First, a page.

George Lois on emojis, Cannes and the advertising industry today

We had a chance to sit down with legendary art director George Lois, who is known for not mincing words. He is, in fact, a wizard with them. Images, too. Lois was the creative mind behind the “I want my MTV” campaign, which helped turn the fledgling cable channel into a cultural sensation. He’s also famous for creating more than 90 Esquire magazine covers that satirized pop culture and politics — like the cover of Richard Nixon getting make-up applied, a dig referencing his first debate against John F. Kennedy. Lois’ other Esquire covers astutely (and often controversially) observed contemporary society. In one, a woman shaving her face with a razor with the tag line “The Masculinization of the American woman.”

With such a storied career, we jumped at the opportunity to ask Lois about the latest cultural obsession: emojis.  The 84-year-old had strong opinions, “I hate them. I hate everything about them.”

He didn’t have many kind words for the current state of the advertising industry, either. “Ninety-nine percent of advertising today is zero. It’s terrible, terrible advertising that literally doesn’t brand who they are.”

He even suggested that people should turn their backs on the biggest event in the advertising world: Cannes Lions.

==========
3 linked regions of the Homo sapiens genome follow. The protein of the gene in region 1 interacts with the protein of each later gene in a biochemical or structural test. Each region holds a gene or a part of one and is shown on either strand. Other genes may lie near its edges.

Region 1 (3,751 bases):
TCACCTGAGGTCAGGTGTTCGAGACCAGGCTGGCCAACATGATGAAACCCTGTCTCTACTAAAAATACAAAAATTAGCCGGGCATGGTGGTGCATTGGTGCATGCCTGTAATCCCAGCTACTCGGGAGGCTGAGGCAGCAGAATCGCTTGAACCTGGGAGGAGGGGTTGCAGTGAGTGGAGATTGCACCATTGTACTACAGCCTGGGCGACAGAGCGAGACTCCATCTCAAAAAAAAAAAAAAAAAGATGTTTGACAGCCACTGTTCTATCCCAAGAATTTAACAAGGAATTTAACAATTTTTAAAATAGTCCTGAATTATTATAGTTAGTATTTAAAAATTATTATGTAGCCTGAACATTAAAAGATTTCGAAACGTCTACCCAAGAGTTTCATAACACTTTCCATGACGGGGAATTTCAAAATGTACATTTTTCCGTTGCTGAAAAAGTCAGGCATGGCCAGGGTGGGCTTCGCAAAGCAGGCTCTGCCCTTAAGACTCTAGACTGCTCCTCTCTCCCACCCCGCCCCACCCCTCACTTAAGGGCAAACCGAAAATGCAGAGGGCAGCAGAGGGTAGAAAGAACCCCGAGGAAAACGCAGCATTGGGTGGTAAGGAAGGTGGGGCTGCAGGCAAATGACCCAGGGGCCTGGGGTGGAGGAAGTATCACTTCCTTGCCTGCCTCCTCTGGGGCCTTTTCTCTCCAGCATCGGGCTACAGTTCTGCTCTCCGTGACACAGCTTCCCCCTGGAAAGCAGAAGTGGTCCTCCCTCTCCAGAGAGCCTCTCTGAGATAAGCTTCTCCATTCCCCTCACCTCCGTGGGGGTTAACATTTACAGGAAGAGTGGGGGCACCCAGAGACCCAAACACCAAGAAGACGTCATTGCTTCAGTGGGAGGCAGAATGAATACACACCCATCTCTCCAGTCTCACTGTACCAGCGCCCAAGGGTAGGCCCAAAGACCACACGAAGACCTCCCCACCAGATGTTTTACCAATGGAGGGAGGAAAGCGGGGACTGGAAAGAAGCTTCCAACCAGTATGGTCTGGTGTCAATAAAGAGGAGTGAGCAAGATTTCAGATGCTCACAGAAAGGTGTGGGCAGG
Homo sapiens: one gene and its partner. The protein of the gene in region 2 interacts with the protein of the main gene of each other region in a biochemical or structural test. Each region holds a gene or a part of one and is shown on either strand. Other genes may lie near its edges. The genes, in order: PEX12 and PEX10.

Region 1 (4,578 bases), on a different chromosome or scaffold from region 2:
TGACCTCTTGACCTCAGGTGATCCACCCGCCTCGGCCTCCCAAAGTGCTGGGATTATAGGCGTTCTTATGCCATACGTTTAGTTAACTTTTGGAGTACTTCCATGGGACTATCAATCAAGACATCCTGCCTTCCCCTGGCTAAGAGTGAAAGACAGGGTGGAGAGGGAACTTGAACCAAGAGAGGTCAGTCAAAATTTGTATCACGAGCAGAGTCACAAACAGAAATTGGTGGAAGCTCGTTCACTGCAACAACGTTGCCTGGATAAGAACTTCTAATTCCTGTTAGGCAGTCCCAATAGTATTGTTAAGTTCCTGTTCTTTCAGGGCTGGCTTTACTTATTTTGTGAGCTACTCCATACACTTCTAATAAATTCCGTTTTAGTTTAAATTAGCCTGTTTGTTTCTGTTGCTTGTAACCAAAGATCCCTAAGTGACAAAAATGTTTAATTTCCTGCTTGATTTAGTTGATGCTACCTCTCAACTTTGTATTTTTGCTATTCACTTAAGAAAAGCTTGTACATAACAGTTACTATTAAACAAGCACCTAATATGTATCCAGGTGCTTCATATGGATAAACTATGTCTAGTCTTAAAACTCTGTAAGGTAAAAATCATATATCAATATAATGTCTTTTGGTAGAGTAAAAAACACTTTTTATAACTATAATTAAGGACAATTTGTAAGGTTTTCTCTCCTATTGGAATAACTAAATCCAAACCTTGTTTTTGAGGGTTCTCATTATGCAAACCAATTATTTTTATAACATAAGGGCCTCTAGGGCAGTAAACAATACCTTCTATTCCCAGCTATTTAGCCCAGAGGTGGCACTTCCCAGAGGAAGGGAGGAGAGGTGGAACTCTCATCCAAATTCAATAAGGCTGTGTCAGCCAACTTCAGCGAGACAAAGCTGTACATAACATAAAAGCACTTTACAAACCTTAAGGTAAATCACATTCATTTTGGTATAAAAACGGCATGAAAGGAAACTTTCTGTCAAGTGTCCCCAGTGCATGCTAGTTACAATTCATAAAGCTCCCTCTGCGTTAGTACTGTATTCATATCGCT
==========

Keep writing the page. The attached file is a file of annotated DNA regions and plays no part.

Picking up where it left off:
But in true grumpy old man fashion, Lois saved his harshest words for presidential candidate Donald Trump, who used to be one of his clients. It didn’t end well, to put it mildly.

https://digiday.com/?p=151789

More in Marketing

Why — and how — ESL/FACEIT Group is spinning up its own esports streaming platform

Esports companies are still trying to figure out how to make competitive gaming profitable, and it’s encouraging news for a major league operator to dip its toes into the livestreaming game in order to more effectively monetize its core product. But EFG’s announcement also raises questions about the technology powering the venture. 

Person gaming

Candy giant Butterfinger doubles down on gaming with streamers and creators to reach younger audiences

Candy brand Butterfinger is making a bigger bet on gaming, increasing its media spend this year on gaming creators and streamers to boost brand awareness with younger shoppers.

Amazon wants a bigger slice of the DSP ad tech market

Over the last year or so, ad execs have noted how much Amazon’s ad tech has changed to become omnichannel in nature — i.e. more of a competitor to the two largest DSPs: The Trade Desk and Google’s DV360.